Radio Sandwell News

Heavy snow causes disruption while rain risks flooding

2013-01-26 11:30:30

Heavy snow across parts of the UK has caused major travel disruption, as forecasters say more wet weather and milder temperatures may bring flooding.

Motorists on the M6 were forced to abandon their cars in the early hours of Saturday morning, as snow grounded planes at Leeds Bradford Airport.

Forecasters warn rain and milder weather - causing snow to thaw quickly - could lead to flooding.

There has been flooding in Wales, and there are 20 flood warnings in place.

Temperatures are expected to reach an average 4C on Saturday.

As well as 20 flood warnings for south-west England and Wales, the Environment Agency has more than 70 flood alerts in place.

'Stay in your car'

During the night, the Highways Agency closed the M6 motorway in both directions between junctions 25 and 27 near Wigan, after cars and lorries became stuck in the snow.

A shelter was set up at Charnock Services - close to junction 28 - for motorists forced to leave their vehicles in poor driving conditions and freezing temperatures.

David Morris, the Conservative MP for Morecambe and Lunesdale, was stuck on the M6 near Wigan for more than three hours.

He told the BBC the snow "came from nowhere".

"The gritters were out doing their job, everybody's been doing all they can do to help.

"It's a surreal scene to be had. We've even been having snowball fights on the M6."

Another driver, who said he was stuck near junction 25 on the M6 for three hours, Neil Turner, said "it was horrible".

"It was very cold, everyone was chatting, trying to keep warm. There was just no movement," he said.

Lancashire Police also worked with Lancashire Mountain Rescue teams, the Highways Agency and Greater Manchester Police to clear roads and provide welfare assistance to those who were stranded.

The Highway Agency worked throughout the night to clear the routes with snow ploughs.

A spokesman for the agency urged those who had abandoned their cars to return to them as soon as possible.

"The snowfall was very sudden and very heavy - over a foot in some places - causing cars to become stranded," he said.

"But we have managed to get through the traffic and clear most routes to get people moving again.

"We are urging those who have abandoned their cars to collect them. All we can do is move them to the side for now, but it makes it difficult to clear routes.

"With the rain falling and ice melting onto very cold road surfaces, we are now warning drivers of the danger of ice."

The M56 was also affected by closures due to the snow.

Cumbria has also been badly affected by snow, where police say many minor roads are impassable.

In south-west Wales, flooding has already caused problems - particularly in Whitland in Carmarthenshire and Narberth, Haverfordwest, and St David's in Pembrokeshire.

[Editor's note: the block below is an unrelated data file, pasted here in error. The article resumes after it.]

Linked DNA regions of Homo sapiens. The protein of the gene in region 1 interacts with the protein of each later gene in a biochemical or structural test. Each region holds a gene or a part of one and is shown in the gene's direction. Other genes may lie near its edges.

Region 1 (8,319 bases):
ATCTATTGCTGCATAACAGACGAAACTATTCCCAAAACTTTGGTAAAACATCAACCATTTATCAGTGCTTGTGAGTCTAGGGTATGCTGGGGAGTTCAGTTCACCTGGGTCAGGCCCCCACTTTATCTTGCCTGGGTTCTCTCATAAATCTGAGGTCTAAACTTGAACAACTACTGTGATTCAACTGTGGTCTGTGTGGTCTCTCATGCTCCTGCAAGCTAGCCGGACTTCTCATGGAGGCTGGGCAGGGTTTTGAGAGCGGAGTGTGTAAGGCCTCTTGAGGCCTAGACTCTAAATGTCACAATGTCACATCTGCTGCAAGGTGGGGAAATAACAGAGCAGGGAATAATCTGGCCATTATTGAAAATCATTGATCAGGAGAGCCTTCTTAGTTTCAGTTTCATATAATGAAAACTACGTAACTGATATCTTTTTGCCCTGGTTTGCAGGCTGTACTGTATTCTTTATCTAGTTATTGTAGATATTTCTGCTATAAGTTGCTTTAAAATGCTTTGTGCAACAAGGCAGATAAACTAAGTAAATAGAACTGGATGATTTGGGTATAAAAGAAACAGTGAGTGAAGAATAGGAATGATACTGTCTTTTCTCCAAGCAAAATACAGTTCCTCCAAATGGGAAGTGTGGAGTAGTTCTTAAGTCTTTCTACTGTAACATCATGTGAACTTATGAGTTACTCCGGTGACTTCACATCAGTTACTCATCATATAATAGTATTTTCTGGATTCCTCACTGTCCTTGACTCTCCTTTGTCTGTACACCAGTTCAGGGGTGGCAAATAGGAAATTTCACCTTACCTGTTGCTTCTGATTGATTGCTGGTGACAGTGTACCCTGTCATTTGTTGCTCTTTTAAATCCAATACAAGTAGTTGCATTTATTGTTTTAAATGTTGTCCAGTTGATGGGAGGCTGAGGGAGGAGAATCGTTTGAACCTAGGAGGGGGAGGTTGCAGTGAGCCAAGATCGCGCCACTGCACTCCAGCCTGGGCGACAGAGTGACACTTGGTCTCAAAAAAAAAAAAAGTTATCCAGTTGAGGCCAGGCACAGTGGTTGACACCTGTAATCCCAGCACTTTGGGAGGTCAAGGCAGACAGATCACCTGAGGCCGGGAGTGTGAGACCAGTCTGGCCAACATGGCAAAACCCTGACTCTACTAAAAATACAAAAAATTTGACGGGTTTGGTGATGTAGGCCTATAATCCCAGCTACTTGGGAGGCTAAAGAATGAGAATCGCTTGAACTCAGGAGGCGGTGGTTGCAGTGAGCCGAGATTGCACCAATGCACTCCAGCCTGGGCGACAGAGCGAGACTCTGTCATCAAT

Mid and West Wales Fire Service said it had received more than 270 calls on Friday evening, with "quite a large number of flooding incidents" across Pembrokeshire, Carmarthen and Swansea, including incidents of properties flooding and people becoming trapped in their cars.

Local councils have been asked to assist with sandbags and unblocking drains.

In Narberth, Pembrokeshire, residents are reported to be battling to keep water out of their homes, and roads in the area are flooded.

Local councillor Wyn Evans told the BBC that melting snow and torrential rain had caused "severe flooding and destruction" in the area.

"Even our police station has been flooded this evening and that's never ever happened before, so all our police officers had to relocate elsewhere," he said.

'Some delays'

Meanwhile, the Met Office has issued an amber warning for snow - meaning be prepared - across the Midlands, London and south-east England.

All flights were suspended at Leeds Bradford International Airport during Friday night as further snow hit most of the Yorkshire area.

The airport has now reopened, although passengers are being warned to expect delays and disruption.

BBC weather forecaster Peter Sloss said snow already affecting much of northern England and the Midlands had extended to high ground in south-east England and East Anglia during the night.

He said that while heavy rain was affecting south Wales and south-west England, drier conditions in Northern Ireland and much of Scotland would extend to most places on Saturday.

It would be a bright, fine day with "more sunshine than we have seen in some time".

But clearing skies could lead to a risk of ice across central and eastern areas into Saturday morning, he warned.

Looking forward, he said wet and windy weather would affect much of the country on Saturday night.

And a combination of heavy rain and milder air thawing the snow could lead to localised flooding on Saturday night and Sunday.


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